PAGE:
Former British Foreign Minister Philip Hammond will advise the Saudi government – POLITICO
The UK parliament’s lobbying watchdog gave former Chancellor Philip Hammond the green light to take on an advisory role to the Saudi Arabian government.
Less than two years after leaving the ministerial position, the The Business Appointments Advisory Committee (ACOBA) concluded Hammond’s offer to advise Riyadh on “tax reform” could go ahead despite considering “concerns” on paper. One member, Larry Whitty, a Labor member of the House of Lords, recorded his disagreement with the majority opinion of the committee to allow the appointment.
Hammond’s request responds to concerns about lobbying by former senior government officials. Former Prime Minister David Cameron contacted his successor Boris Johnson and Chancellor Rishi Sunak via WhatsApp on behalf of the now-defunct financial firm Greensill Capital. He said he did not break any rules, but accepted that there were “lessons to be learned.”
In Hammond’s case, ACOBA said it had investigated the possibility of a conflict of interest. “The Committee was concerned about the risks associated with a former high-ranking Cabinet minister advising a foreign government, particularly in terms of the access and influence seen to offer,” the committee wrote in its response to Hammond’s request. . But he said that after consulting with the Office of Foreign, Commonwealth and Development, No. 10 Downing Street and the Treasury, Hammond could accept the role.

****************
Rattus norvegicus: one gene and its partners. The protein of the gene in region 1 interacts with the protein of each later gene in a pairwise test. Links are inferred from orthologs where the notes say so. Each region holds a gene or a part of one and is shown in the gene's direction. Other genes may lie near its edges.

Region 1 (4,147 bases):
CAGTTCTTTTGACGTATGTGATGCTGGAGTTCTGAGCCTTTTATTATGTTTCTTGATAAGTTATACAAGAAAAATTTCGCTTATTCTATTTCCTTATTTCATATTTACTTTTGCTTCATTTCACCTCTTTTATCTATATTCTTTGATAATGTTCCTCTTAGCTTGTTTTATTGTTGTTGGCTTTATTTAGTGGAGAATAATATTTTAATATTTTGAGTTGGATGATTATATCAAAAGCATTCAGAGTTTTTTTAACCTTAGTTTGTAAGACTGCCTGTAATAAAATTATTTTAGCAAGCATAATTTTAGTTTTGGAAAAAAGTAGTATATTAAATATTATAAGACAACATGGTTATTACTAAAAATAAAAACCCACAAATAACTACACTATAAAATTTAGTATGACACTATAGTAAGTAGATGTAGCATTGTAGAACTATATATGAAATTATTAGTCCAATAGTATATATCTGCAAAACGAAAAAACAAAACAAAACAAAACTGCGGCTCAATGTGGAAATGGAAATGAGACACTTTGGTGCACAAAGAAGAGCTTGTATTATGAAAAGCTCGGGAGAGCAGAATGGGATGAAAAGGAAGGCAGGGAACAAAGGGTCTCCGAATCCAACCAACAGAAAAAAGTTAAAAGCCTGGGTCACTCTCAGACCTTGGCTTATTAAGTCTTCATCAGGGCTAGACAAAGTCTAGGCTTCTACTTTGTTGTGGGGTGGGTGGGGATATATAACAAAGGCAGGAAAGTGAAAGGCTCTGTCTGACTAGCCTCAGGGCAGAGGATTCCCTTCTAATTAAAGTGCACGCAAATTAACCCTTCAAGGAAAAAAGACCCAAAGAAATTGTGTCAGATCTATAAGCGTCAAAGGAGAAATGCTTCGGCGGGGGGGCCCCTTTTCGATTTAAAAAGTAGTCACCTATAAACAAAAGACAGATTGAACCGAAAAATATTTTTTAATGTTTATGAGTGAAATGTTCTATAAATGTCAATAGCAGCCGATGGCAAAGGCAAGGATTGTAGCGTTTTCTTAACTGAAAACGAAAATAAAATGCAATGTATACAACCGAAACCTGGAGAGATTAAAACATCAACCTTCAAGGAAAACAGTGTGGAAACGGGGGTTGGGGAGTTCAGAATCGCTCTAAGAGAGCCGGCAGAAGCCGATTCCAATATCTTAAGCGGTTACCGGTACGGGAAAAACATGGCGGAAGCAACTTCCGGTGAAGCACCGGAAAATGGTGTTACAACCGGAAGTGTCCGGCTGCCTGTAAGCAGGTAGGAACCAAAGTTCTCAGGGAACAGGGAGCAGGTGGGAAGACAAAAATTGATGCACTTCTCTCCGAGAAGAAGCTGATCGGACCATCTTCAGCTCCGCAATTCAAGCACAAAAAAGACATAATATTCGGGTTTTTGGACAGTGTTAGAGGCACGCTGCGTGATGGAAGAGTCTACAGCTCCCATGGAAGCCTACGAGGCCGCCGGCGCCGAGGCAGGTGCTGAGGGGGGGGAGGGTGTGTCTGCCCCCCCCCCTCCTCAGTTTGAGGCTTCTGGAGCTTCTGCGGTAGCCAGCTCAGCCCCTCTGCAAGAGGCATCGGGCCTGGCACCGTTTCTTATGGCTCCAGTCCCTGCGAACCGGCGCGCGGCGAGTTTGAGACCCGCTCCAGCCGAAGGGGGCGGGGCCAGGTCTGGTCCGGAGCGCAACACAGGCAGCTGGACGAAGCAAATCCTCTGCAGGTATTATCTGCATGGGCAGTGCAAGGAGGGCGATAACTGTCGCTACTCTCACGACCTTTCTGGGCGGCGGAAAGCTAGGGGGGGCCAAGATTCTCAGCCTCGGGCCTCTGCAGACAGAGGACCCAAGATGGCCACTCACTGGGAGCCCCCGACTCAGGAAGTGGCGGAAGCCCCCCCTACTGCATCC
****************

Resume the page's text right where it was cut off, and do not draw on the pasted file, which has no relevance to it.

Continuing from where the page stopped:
Members completed the 22-month gap since Hammond took office; the change in the economic situation since then; the fact that Riyadh is an ally of the United Kingdom and that the government supports the “modernization work” that the former chancellor would be advising, were all mitigating factors. They said Hammond should not offer advice “more broadly” than the limited mandate on tax matters.
The response does not refer to the murder of journalist Jamal Khashoggi less than three years ago by Saudi government agents at the kingdom’s consulate in Istanbul.
Hammond retired as a deputy in the December 2019 general election, and shortly thereafter created his advisory firm Matrix Partners. He was elevated to the House of Lords in July 2020.